On Twitter Tuesday, Michael Ian Black planted his flag for Team C.K., saying, "People have to be allowed to serve their time and move on with their lives. I don't know if it's been long enough, or his career will recover, or if people will have him back, but I'm happy to see him try." I'm sorry, I wasn't aware that having "I Love You, Daddy" pulled from distribution and not going on stage for nine months was an actual prison sentence.

Black continued, "We're in a cultural moment in which some men who do terrible things have no pathway for redemption." Yeah, I'm pretty sure there is a path, and that path is not waiting and hoping people forget it ever happened. If one lame statement about how admired you are and a few months on the bench is enough to earn the good graces of others, fine. But if you're wondering why a lot of people like me are still pissed, it's because we don't really owe anyone forgiveness without amends.

A few weeks ago, I was at a downtown ice cream shop with my daughters when in walked C.K. with his daughter. The two sat next to us, and seemed to be going mostly unobserved until another patron, roughly C.K.'s age, came over. The man patted the comedian on the shoulder and said something that sounded like "Stay strong." As he headed out the door, C.K. thanked him. It was a bit surreal. A dad's got a right to take his kid out for a peaceful ice cream trip on a hot day, and he doesn't have any control over the people who approach him. But there was something about this moment of bro-to-bro bonding, unfolding as I sat there with my own daughters, that made me suddenly nauseated enough to toss the rest of my cone. I recalled the times my girls have had to move out of a subway car because a guy was exposing himself, the times I've had some delusional acquaintance grind his bulge up against my obviously reluctant body. I thought of all the women I know who've truly "served their time," suffering real consequences and lost opportunities for speaking up and out. I'm sure C.K.'s new material is great. A man's talent doesn't disappear just because his selfish behavior has been revealed. But it definitely can make a former fan lose her taste for it.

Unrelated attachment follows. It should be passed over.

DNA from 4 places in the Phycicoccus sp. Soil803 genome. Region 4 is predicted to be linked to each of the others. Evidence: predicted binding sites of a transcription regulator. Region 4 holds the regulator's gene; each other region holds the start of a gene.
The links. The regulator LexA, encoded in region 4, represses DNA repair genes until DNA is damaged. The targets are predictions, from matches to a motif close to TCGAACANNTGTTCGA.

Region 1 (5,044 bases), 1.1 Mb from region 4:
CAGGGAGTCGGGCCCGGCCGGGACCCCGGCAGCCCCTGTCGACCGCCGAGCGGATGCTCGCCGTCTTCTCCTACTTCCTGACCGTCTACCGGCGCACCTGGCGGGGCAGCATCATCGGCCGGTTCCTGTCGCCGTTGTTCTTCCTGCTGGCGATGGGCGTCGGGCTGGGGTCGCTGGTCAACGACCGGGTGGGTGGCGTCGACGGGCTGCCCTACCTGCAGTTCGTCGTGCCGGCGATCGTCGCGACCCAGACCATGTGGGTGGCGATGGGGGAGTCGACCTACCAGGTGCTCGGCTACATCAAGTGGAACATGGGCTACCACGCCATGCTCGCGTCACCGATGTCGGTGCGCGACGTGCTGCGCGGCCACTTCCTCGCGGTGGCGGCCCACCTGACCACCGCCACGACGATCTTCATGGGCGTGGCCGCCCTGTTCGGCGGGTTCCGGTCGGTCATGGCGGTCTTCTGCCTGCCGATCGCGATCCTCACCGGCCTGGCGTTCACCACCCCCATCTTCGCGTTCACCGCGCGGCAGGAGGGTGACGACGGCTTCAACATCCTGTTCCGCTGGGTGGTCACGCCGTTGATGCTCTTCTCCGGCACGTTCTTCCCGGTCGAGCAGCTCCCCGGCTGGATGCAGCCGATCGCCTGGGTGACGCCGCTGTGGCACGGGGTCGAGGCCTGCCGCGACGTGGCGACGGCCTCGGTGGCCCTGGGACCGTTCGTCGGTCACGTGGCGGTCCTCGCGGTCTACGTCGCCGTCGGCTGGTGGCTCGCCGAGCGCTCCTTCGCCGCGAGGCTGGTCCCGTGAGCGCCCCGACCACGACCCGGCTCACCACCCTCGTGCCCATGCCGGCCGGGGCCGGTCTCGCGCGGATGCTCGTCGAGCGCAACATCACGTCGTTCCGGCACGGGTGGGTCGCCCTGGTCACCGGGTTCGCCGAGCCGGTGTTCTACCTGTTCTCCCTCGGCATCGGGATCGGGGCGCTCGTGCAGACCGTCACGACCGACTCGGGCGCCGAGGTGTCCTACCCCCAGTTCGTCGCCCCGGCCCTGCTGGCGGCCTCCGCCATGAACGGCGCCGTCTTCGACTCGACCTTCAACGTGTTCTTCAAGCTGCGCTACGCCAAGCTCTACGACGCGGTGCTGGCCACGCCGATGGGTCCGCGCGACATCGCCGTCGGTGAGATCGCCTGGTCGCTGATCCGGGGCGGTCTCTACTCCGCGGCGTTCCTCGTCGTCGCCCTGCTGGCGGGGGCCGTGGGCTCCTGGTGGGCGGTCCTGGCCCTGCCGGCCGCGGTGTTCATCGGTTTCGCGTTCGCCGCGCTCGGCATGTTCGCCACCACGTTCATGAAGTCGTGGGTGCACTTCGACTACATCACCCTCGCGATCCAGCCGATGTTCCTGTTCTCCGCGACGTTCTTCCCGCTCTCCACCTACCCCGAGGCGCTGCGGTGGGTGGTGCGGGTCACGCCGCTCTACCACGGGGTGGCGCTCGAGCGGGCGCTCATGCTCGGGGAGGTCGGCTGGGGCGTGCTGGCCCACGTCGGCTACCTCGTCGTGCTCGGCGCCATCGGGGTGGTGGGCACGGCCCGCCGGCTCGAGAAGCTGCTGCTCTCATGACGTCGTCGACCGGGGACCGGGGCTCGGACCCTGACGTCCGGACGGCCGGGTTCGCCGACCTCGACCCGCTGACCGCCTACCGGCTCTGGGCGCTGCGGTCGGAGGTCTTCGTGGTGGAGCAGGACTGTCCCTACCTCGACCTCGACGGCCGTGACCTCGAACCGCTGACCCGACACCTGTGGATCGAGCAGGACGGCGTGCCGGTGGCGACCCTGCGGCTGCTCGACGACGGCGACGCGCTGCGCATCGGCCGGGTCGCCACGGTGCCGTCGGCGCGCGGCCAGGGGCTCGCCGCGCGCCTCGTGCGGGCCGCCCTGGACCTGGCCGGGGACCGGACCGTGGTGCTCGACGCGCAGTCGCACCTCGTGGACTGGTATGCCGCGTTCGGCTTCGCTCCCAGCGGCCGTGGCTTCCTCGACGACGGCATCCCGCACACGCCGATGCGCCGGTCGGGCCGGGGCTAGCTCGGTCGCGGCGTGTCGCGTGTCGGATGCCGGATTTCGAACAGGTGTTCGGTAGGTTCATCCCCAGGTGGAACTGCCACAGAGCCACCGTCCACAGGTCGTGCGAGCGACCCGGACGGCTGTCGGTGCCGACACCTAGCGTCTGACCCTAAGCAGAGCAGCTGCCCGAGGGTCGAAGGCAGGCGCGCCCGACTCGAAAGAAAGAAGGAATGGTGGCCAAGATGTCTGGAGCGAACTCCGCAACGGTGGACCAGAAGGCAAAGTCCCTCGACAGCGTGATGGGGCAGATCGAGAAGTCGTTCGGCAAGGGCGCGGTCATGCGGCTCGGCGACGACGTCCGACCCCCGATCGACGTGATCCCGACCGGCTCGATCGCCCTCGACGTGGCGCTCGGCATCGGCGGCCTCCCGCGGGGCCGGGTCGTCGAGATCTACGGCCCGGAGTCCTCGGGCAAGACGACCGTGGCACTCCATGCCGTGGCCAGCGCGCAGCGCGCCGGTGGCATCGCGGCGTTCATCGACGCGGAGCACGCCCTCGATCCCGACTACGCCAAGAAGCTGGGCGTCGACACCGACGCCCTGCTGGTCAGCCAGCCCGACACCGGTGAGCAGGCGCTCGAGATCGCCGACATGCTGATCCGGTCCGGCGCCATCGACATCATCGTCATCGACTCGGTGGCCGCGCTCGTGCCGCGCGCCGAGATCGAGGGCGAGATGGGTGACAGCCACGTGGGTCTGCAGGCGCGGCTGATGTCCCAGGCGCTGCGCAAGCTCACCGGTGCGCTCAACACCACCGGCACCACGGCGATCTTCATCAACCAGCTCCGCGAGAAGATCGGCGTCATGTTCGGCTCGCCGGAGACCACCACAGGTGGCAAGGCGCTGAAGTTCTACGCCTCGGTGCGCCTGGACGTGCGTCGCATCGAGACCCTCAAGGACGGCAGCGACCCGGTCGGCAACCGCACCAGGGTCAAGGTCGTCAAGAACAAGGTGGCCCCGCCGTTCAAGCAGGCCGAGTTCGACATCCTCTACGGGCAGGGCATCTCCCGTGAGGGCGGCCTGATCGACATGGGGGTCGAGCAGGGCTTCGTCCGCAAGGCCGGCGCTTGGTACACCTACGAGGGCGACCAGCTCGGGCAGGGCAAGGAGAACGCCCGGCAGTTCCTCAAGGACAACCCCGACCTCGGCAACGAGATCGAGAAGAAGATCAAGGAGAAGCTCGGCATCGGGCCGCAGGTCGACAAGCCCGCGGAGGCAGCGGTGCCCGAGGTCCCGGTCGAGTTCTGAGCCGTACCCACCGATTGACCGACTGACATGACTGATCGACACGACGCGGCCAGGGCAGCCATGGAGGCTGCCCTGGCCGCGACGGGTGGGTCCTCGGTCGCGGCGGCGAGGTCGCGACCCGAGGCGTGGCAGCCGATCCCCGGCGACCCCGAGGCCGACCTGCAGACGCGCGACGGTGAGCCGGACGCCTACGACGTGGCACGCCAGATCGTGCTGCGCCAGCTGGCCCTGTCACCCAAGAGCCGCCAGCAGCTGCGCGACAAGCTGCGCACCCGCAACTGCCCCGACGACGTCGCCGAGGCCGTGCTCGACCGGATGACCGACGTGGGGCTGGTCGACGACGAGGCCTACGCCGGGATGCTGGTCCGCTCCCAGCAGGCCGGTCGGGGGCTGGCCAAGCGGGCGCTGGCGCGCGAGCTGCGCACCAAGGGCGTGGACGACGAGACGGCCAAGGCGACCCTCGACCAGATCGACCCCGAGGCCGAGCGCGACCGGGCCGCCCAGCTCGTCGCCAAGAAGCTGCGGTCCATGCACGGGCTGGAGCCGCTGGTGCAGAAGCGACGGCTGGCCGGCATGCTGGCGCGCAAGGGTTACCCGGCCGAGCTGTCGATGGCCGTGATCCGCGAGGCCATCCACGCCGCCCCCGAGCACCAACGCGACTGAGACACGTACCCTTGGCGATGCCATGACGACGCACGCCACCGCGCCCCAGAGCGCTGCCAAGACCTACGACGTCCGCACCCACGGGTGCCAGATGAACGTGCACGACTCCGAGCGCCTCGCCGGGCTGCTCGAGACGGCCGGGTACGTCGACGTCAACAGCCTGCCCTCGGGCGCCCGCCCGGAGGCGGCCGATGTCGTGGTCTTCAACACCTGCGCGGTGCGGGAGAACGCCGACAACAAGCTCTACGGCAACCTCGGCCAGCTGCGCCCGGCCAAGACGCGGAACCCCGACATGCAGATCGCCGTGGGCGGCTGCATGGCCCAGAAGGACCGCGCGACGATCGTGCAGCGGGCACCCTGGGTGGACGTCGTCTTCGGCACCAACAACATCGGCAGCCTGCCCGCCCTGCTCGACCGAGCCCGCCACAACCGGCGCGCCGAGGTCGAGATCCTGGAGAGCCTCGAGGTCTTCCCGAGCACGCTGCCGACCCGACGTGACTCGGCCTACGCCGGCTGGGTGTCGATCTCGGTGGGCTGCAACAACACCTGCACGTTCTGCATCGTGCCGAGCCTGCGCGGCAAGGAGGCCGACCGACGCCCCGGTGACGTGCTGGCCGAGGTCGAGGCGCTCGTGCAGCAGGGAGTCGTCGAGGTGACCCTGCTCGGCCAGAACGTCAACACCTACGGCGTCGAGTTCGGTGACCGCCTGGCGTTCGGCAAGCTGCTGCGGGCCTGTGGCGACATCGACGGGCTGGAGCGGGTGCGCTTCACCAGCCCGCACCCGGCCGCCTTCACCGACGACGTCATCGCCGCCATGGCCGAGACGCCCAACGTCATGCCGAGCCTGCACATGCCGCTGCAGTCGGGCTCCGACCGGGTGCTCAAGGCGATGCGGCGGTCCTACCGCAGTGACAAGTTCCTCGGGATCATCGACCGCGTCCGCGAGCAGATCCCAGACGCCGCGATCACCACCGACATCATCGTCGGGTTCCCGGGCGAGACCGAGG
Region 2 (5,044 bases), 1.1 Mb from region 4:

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By Mary Elizabeth Williams

Mary Elizabeth Williams is a senior writer for Salon and author of "A Series of Catastrophes & Miracles."